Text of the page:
Third, we analyzed mental health service use over time. Probability of service use by type of mental health service and six-month period was compared among the ethnic and language groups by using multivariate logistic regressions, which adjusted for the differences in demographic and clinical characteristics noted above. These data were analyzed as person-periods with three observations per person, one corresponding to each six-month period. We included interactions between ethnicity and language and time period to capture change in service use over time. Because there were substantial changes in service use across time periods (especially from the first to the second six-month period), we did not attempt to model within-client correlation. Instead, we adjusted the estimated covariance matrices to account for nonindependence of observations at the client level (30). As described above, predicted probabilities, standardized to the underlying population characteristics, were calculated for each group and type of service. Standard errors were calculated by using the nonparametric bootstrap with the sampling procedure adjusted for nonindependence; p values were computed from the empirical distributions (29).

Fourth, we analyzed intensity of outpatient service utilization by using a two-part model (31). The two-part model is commonly used to estimate health care utilization and costs when the dependent variable is nonnegative and when its distribution is noticeably skewed and kurtotic (with a heavy right-hand tail). In this application, logistic regression was used to estimate the probability of use, and a generalized linear regression (specified as having a gamma distribution with a log link function) was used to estimate the number of outpatient services among clients receiving at least one service (32,33). We employed a gamma model rather than a count model (for example, a negative binomial model) because the distribution of outpatient services was nearly continuous. These data were analyzed as person-periods, with the analysis adjusting for demographic and clinical characteristics as well as six indicator variables for three clinics with large numbers of clients with limited English proficiency and interactions for clients with limited English proficiency who were receiving a majority of their services at these clinics.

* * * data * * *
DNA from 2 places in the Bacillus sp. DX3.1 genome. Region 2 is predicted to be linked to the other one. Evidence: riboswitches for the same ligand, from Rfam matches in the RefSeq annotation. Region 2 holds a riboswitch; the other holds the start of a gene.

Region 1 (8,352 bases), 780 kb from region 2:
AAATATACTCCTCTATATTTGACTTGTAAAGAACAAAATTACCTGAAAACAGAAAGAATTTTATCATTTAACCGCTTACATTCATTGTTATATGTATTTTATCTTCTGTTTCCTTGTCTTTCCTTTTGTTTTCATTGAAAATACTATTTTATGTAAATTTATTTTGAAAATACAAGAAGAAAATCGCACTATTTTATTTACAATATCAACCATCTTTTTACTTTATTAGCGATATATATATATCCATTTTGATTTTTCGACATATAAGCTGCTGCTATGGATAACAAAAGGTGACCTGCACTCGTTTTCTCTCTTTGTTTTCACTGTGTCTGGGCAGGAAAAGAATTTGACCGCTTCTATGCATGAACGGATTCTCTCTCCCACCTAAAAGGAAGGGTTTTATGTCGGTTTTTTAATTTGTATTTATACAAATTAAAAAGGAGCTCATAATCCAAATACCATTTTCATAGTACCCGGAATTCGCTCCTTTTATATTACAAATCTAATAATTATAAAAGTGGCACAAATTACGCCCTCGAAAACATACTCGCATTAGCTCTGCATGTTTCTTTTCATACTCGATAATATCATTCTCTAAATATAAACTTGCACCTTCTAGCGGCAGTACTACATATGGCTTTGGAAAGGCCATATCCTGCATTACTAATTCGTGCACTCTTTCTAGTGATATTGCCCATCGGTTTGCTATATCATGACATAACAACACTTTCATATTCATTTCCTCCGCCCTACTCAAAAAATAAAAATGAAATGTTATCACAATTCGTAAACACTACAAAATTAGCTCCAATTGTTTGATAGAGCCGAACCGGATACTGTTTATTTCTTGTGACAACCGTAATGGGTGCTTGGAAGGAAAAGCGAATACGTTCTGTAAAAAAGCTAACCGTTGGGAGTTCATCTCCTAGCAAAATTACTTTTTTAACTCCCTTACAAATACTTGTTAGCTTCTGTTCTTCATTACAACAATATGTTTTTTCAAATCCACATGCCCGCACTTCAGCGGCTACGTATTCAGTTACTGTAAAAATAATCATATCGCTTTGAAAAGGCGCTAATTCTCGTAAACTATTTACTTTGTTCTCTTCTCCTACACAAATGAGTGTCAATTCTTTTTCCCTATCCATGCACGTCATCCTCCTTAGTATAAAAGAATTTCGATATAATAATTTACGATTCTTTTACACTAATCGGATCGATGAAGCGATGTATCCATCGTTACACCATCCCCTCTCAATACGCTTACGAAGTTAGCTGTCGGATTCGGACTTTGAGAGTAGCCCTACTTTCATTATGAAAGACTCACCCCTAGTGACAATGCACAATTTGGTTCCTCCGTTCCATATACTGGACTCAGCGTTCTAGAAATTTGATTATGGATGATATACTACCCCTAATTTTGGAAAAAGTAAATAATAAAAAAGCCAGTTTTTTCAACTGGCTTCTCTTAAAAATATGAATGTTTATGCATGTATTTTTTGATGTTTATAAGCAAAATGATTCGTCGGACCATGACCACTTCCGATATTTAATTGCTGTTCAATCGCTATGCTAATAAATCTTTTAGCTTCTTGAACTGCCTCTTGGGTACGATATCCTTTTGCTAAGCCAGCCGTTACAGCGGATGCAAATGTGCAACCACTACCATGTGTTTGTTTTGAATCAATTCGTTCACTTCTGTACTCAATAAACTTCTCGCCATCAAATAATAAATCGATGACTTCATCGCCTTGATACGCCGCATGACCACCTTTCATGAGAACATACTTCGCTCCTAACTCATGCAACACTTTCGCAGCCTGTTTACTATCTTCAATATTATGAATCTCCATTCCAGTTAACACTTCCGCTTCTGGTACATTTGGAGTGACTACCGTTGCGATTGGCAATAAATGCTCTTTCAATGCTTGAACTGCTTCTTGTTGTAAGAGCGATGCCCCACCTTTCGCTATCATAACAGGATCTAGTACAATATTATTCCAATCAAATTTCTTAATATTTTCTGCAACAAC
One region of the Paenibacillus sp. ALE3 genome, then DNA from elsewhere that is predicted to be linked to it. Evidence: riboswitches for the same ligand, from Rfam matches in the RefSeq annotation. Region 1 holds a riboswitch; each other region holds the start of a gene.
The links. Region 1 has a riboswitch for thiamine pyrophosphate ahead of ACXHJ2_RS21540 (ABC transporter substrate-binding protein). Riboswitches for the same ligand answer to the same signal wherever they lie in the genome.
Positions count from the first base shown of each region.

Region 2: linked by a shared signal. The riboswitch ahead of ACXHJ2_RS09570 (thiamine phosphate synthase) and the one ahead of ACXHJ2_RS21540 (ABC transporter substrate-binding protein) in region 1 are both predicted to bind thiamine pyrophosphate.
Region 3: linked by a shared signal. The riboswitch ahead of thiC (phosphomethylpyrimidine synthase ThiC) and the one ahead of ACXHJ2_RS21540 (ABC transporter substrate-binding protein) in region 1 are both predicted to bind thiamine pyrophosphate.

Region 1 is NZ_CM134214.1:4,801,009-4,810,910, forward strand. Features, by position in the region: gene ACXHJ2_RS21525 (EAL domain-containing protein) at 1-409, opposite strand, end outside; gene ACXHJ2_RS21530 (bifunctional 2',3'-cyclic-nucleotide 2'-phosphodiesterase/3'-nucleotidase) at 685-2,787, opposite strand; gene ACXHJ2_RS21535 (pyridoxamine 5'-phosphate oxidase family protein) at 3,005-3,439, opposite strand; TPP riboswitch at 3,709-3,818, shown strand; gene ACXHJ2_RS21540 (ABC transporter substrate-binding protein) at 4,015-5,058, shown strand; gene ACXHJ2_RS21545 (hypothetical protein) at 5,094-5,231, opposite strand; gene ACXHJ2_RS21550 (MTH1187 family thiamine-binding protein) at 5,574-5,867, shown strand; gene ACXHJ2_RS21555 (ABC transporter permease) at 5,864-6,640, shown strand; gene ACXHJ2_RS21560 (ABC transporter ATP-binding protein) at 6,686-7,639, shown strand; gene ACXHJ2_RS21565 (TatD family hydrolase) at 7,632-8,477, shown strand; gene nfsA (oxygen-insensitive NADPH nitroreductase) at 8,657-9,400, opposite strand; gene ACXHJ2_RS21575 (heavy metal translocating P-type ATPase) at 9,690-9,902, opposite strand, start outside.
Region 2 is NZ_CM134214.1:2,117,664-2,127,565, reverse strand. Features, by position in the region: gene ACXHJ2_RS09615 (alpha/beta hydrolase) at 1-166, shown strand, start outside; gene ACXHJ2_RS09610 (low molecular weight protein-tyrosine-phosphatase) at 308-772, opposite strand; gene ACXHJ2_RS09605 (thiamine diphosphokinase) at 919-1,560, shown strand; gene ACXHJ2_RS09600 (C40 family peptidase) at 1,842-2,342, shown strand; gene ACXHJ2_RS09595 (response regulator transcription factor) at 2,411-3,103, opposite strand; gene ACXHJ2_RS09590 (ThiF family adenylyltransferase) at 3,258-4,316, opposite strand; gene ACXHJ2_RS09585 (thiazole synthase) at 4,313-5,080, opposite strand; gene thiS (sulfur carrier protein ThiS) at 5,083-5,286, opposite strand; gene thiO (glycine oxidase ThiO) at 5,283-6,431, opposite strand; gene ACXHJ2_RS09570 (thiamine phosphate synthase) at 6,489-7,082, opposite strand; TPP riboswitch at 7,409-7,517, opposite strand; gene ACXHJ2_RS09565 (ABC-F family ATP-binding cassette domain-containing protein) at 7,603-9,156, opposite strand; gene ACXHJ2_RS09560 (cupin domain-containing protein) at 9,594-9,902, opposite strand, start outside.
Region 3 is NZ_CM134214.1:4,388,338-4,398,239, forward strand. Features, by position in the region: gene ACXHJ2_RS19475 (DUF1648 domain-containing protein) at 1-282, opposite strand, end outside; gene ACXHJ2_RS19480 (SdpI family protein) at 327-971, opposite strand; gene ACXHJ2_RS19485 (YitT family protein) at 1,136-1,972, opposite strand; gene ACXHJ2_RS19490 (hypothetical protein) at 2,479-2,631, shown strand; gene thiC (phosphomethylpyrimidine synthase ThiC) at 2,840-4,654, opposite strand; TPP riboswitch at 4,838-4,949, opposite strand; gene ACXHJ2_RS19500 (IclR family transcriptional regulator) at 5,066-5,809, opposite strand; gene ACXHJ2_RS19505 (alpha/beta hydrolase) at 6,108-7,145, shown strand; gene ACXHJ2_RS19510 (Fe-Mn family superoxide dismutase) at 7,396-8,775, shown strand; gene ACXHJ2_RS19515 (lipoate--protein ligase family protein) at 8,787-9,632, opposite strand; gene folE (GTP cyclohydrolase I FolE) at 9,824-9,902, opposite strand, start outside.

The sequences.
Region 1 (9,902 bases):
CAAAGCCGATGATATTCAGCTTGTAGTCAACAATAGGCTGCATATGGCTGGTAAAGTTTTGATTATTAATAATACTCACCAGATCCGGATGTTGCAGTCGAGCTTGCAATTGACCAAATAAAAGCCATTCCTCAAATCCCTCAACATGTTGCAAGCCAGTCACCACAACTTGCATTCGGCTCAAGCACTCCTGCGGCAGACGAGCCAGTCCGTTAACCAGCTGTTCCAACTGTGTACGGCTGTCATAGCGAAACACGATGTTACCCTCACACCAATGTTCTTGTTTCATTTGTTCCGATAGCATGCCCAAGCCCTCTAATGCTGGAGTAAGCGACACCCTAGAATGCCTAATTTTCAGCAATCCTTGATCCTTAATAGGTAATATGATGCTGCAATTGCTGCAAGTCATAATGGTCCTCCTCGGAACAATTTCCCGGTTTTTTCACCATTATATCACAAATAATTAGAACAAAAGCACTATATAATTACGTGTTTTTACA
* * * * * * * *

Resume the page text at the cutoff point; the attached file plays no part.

Covariance matrices were adjusted to account for nonindependence of observations at the client level (30). Standardized estimates of mean outpatient visits were calculated for each ethnicity-language group and six-month period over both parts of the model (probability of use and conditional use). Standardized estimates were also calculated for clients with limited English proficiency and English-proficient clients over the entire period for each of the three clinics that had large numbers of clients with limited English proficiency. Standard errors and p values were computed as described above. [These models are described in more detail in a technical appendix that is available as an online supplement to this article at ps.psychiatryonline.org.]

Table 1 summarizes the sociodemographic characteristics of clients with limited English proficiency and those with proficiency. This study of clients with severe mental illness identified 2,392 Latinos (1,522 with English proficiency and 870 with limited proficiency), 559 Asians (321 and 238, respectively), and 6,292 non-Latino whites (all English proficient) who were living in the community and who initiated use of public mental health services during fiscal years 2000—2004.